Foreword Reviews

Chasing the Devil's Breath

Clarion Rating: 4 out of 5

Jesuit priest Jack Bennis is an offbeat, nuanced, and sympathetic hero in this fast-paced and engaging mystery.

George R. Hopkins’s Chasing the Devil’s Breath is South American noir with a rapidly unfolding plot as two brothers stumble onto the source of a deadly street drug.

Bennis, a former military special operations officer, knows his way around tradecraft and weapons, though he is now a priest in Colombia. There, he finds himself mired in enough trouble to call on his brother, Tom, a retired New York City detective on his first private case. Bennis is looking for the brother of Maria, a woman he loves despite his religious vows.

The brothers are drawn into a deadly conspiracy involving “a unique genetically-altered drug some call the Devil’s Breath,” a combination of a hallucinogenic and an amnesiac. A rogue individual, El Apredido, wants to use the drug to collapse the world’s economy.

Characterizations are straightforward, with nuanced good guys and thoroughly villainous bad guys. There is a brief backstory of how Bennis came to love Maria, though there’s minimal information provided about Maria herself.

Tom is cop-typical, and while his wife accompanies him to South America, she proves to be only a sounding board. More clichéd is an orphan youngster who latches onto Bennis and becomes central to the plot. El Apredido is a bad guy straight out of central casting, while a fugitive, Russo, plays a small but critical part in the story.

Dialogue fits the genre. It moves the narrative along and subtly defines characters, with the exception of Russo’s girlfriend, whose speech consists of cornpone clichés like “He’s sharper than a pocketful of toothpicks.” Occasionally, conversational bits are overstressed, with quick bursts of temper in speech. Casual character interactions sometimes become volatile and combative without adequate motivation.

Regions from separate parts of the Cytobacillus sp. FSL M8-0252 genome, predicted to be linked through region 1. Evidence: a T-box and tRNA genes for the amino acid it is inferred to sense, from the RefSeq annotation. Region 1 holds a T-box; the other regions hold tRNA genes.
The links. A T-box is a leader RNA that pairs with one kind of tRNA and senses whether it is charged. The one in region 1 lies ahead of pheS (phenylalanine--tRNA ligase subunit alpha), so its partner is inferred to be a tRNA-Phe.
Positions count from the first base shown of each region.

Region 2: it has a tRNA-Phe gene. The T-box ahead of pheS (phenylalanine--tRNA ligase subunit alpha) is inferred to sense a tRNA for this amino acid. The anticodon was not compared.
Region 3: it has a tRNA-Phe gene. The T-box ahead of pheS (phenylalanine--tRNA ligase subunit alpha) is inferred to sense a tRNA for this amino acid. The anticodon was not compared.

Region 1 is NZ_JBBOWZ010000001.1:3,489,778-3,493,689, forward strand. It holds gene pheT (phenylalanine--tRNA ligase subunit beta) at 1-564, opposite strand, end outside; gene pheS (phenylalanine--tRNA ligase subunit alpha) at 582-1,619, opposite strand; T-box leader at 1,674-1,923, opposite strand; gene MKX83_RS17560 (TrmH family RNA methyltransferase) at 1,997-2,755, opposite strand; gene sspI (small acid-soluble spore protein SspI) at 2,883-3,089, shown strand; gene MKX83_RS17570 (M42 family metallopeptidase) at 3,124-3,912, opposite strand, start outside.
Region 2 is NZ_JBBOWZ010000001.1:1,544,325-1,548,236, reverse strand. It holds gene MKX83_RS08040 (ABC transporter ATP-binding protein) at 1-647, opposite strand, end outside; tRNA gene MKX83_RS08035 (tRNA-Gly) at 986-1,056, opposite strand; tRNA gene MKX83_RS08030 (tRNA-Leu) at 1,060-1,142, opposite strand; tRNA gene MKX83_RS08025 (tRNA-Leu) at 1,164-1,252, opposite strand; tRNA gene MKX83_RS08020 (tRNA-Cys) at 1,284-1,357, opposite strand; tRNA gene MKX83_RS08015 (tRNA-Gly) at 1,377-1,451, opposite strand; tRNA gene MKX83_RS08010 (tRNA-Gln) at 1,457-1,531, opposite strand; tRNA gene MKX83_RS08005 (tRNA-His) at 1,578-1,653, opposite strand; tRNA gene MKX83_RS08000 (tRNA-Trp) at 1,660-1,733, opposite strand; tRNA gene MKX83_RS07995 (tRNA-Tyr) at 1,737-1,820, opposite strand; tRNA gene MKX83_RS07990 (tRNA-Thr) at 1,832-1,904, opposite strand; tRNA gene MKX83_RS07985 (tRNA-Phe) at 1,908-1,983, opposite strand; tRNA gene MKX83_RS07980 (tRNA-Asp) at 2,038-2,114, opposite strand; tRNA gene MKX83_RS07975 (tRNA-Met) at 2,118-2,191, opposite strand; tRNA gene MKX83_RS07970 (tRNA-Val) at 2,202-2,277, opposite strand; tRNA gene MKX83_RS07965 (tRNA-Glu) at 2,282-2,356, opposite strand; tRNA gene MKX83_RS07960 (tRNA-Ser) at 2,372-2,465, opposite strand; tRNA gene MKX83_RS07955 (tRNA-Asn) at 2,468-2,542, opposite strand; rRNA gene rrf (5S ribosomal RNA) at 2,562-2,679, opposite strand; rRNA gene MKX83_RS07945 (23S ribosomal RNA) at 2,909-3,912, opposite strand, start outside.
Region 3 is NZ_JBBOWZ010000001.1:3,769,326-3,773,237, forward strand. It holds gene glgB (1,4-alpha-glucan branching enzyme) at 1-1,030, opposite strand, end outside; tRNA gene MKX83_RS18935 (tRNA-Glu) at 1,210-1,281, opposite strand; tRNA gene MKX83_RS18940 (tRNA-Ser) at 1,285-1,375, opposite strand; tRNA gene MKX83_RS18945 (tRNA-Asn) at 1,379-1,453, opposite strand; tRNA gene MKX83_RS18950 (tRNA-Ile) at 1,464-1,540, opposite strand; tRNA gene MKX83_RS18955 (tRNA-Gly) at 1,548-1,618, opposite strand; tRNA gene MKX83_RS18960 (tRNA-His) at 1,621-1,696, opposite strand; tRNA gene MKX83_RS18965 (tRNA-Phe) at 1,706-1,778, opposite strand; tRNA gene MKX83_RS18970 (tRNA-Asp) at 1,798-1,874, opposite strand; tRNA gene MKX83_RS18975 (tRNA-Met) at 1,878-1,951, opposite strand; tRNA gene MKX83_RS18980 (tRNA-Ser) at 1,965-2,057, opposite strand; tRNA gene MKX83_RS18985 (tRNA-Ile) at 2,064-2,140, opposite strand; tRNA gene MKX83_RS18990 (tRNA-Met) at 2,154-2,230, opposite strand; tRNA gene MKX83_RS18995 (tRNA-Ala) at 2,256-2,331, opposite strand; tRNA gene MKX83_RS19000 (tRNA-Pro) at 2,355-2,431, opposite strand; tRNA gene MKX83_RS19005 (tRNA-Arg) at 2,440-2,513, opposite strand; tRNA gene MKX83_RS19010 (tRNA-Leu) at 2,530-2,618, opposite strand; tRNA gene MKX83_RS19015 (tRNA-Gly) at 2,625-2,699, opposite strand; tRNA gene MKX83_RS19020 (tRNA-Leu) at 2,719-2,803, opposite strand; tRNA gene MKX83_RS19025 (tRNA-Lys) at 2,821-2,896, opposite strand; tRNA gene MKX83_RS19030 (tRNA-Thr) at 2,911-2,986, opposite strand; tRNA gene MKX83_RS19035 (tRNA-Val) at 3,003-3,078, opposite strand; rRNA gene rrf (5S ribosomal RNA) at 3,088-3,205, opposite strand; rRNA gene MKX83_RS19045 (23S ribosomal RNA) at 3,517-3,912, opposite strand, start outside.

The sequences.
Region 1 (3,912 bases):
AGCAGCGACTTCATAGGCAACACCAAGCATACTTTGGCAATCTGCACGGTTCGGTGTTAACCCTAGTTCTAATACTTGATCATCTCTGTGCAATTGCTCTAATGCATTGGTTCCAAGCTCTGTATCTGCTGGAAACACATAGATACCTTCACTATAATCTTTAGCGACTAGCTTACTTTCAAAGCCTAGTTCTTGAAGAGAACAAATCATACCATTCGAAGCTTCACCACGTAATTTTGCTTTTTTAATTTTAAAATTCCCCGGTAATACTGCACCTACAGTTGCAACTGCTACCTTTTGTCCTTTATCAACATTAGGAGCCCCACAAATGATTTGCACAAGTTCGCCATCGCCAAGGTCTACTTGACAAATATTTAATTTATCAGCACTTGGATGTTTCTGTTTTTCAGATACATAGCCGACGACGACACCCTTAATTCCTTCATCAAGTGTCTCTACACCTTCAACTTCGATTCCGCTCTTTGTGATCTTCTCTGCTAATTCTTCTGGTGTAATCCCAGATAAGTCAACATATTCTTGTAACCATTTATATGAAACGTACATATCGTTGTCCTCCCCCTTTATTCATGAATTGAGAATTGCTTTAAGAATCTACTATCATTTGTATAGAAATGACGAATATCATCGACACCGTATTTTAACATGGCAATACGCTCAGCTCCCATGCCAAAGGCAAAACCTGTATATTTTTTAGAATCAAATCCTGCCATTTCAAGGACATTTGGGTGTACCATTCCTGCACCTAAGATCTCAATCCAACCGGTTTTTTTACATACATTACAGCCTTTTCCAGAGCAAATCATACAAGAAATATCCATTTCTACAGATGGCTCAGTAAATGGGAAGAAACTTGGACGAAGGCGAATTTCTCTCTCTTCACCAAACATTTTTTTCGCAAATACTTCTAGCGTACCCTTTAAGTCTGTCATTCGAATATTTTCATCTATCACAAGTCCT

Plotting is entirely believable, with an intriguing red herring and a delayed “gotcha” bringing the story to a logical close. Unique details are well used, as with adermatoglyphia, a genetic condition whereby a person is born without discernible fingerprints. To establish setting, there are nicely defined and pertinent references to jungle flora and fauna.

The text also excellently employs references to New York history, with the revolutionary-era Old Stone House mentioned. Well-researched references to pre-Columbian civilizations are also included.

Jesuit priest Jack Bennis is an offbeat, nuanced, and sympathetic hero in Chasing the Devil’s Breath, a fast-paced and engaging mystery.

Reviewed by Gary Presley

Disclosure: This article is not an endorsement, but a review. The author of this book provided free copies of the book and paid a small fee to have their book reviewed by a professional reviewer. Foreword Reviews and Clarion Reviews make no guarantee that the author will receive a positive review. Foreword Magazine, Inc. is disclosing this in accordance with the Federal Trade Commission’s 16 CFR, Part 255.

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